The senses are way back home. They are a portal into remembering who we are. Can you occassionally bring your attention to the clickety clack of the keyboard keys as you type? Or the space between your thoughts as you try to come up with what to say? Can you be aware of the knife pressing into the onions as you chop them for tonight's meal? Can you be aware of the silent pauses when your friend is speaking? Can you feel the earth supporting your feet as you walk? Can you feel the beat of your own heart? Can you see the white space on the paper you are reading? Any of those sense "exercises" can give us pause and help us reconnect with the moment we are in. They can help us remember our true purpose is to fully be.

Similarly anything done with your whole being brings joy. Its because everything is meant to be loved. The world is meant to be a playground of love. It is all worthy of our love and so if we can truly "be" with anything, we will feel the love that is its essence.

How would you live your life if you really sensed deeply that everything really was one? What would be different about the way you lived?

Wednesday, October 7, 2009


Lately, I have been distracted a lot. Although I have maintained a lazer like focus on my job search, I have been distracted from my true life purpose. You see my life's purpose is not the specifics of what I am doing so much, but maintaining a quality of consciousness while doing it. The job search has been consuming. I am approaching it as though it were a full time job, which requires my solid attention and dedication. It is important always to be present in the moments we have and in this I have been distracted. I have not smelled the roses along the way. The peace which is as near as my breath has eluded me simply because I have been too carried away with accomplishing my task.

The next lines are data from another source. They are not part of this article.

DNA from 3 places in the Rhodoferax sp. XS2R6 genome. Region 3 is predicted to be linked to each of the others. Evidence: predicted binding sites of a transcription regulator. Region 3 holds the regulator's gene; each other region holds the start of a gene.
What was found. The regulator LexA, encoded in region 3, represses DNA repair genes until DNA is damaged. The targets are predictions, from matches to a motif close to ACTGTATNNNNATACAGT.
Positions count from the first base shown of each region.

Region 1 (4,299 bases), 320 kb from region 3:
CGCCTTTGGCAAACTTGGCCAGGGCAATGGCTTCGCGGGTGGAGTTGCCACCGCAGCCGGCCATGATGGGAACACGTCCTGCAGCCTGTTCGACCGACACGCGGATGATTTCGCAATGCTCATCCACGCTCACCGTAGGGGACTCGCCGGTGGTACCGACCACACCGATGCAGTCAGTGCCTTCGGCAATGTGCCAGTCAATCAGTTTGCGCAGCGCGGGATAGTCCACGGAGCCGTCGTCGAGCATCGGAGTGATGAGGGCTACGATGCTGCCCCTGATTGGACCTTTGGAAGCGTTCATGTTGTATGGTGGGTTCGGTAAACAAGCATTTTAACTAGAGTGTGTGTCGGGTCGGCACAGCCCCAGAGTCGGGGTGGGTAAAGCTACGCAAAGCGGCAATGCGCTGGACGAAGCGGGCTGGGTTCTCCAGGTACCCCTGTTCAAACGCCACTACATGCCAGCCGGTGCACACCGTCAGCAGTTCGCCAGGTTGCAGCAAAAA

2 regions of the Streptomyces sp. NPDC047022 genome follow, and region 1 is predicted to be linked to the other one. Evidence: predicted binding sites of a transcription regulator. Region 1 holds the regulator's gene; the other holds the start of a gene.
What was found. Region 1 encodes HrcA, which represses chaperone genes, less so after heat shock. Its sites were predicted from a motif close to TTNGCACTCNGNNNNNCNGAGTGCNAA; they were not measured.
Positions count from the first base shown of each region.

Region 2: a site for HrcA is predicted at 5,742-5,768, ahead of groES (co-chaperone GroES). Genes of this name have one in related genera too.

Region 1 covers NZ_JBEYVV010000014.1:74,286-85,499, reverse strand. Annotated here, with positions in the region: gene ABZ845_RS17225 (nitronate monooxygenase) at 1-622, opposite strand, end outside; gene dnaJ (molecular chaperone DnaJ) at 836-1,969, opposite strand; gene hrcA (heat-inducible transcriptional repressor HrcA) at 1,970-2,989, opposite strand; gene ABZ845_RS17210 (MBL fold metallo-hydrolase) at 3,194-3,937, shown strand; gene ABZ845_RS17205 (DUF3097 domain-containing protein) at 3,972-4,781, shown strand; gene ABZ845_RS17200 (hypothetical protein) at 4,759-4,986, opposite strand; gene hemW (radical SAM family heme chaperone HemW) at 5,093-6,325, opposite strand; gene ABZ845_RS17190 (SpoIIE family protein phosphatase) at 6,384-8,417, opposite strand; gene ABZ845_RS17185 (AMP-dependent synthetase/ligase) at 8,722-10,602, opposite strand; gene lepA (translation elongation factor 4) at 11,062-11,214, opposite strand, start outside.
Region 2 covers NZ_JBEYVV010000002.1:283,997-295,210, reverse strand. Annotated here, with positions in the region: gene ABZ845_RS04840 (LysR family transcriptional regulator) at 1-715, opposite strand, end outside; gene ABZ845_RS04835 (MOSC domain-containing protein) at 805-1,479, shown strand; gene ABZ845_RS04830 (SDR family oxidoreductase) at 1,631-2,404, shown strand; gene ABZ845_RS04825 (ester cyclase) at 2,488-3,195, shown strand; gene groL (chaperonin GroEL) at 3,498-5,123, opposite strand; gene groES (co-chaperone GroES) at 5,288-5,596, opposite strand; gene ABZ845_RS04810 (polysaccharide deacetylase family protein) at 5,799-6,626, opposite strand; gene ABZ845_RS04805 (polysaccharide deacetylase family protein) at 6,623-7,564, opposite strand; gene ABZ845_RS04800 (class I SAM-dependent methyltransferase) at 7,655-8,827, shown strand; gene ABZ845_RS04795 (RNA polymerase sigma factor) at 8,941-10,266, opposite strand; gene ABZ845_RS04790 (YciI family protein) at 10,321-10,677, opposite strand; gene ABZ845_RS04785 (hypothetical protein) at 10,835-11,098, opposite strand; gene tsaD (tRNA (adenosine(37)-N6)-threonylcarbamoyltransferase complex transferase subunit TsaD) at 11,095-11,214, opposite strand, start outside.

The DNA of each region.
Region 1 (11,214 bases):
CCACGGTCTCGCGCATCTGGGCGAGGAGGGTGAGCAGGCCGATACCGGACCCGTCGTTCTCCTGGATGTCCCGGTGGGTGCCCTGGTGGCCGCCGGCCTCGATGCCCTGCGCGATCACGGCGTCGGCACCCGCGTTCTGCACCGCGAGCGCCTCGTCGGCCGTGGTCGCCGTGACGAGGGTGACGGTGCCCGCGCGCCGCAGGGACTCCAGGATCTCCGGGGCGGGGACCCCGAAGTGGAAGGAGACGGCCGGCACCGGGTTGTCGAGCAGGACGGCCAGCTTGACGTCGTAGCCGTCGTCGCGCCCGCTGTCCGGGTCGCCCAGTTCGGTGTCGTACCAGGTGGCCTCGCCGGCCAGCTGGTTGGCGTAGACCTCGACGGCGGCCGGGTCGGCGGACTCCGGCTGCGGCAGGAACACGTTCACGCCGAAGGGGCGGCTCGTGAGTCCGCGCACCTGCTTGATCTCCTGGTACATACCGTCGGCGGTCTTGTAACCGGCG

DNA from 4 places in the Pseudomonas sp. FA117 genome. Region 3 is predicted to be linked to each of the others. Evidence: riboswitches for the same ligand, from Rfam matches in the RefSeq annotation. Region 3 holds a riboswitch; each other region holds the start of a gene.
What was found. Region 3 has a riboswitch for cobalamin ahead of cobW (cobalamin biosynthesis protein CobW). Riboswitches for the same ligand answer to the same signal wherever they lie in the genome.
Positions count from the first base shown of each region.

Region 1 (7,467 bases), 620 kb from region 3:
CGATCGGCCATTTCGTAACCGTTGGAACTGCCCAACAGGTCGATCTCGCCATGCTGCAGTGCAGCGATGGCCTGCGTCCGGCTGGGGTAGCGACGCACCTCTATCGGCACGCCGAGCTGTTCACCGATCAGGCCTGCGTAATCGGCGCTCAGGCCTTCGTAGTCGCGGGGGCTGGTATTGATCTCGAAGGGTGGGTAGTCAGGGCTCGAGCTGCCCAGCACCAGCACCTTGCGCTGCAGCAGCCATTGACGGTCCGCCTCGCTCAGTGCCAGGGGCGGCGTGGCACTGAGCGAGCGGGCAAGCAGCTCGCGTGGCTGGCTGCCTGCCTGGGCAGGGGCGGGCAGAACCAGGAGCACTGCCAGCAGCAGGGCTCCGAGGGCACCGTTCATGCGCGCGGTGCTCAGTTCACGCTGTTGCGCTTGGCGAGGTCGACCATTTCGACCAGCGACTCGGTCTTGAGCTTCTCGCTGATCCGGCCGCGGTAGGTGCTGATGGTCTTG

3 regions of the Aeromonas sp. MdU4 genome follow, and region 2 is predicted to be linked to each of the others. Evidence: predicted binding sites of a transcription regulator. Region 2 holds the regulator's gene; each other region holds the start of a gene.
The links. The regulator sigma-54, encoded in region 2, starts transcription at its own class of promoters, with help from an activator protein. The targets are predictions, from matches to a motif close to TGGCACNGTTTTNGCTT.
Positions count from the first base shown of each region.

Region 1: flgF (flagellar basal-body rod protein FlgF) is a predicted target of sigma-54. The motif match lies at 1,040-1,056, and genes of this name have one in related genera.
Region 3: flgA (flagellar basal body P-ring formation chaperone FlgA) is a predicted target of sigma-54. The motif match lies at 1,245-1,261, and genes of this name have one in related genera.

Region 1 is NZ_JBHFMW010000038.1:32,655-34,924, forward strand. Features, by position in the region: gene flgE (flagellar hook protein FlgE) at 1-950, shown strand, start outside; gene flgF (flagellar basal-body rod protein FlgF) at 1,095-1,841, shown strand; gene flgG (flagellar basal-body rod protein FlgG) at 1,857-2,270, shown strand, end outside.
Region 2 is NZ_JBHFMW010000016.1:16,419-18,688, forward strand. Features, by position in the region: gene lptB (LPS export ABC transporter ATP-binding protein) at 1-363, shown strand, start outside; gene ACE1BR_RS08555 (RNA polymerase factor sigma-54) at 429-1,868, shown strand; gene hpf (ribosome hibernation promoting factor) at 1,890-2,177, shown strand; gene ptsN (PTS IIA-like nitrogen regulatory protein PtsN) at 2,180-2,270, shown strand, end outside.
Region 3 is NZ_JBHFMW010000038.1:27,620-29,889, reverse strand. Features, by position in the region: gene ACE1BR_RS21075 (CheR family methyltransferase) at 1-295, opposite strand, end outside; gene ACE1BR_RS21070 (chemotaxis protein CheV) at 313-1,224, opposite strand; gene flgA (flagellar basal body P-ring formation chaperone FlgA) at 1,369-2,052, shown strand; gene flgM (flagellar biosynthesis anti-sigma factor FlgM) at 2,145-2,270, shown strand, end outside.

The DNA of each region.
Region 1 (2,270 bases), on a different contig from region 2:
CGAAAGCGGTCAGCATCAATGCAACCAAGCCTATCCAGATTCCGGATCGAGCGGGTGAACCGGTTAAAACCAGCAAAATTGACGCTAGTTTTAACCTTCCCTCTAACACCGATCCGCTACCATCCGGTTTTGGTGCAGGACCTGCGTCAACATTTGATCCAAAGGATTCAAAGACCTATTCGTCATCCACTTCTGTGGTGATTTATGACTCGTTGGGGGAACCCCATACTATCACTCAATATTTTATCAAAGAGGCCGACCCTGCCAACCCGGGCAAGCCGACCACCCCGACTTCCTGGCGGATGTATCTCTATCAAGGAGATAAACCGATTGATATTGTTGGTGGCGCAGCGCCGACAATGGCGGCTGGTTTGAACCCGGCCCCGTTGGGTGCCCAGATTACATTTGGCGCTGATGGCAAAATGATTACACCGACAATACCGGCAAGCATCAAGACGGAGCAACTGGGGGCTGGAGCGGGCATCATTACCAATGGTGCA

The buddhists talk of mindfulness, Eckhart Tolle talks about not making the present moment into a means to an end, - they are one in the same -be where you are fully - in that lies your peace. For example, as I sit and write cover letters and search websites for jobs, our cat Aria sits beside me on the desk. Occasionally she will meow and get up, blocking the computer screen. It is never very long. She is simply stretching and asking for a nice pat. Rather than get frustrated that she is blocking the screen I could surrender to the the flow of life which seems to be asking of me in that moment -- take a few moments break.

Often however, I am distracted by the pressing task before me. I must get this done NOW. But is that really true? Too easily do I lose sight of enjoying the journey. You see, frustration is a sign that we are resisting life in that moment. My frustration at Aria comes from a story that I might not finish what I'm working on soon enough or that what I am doing won't be good enough. Fear is clearly trying to come in the backdoor - but are those thoughts true? Maybe they are, maybe they aren't.

My own awakening came with the insight that I did not have to believe even my own thoughts. That they too, just come and go and I don't need to attach to them. It is possible to simply breathe occassionally as the job search continues and to remind myself what a miracle life is. It only takes remembering. It only takes remembering that our true "purpose" is not anything we do, but who we are.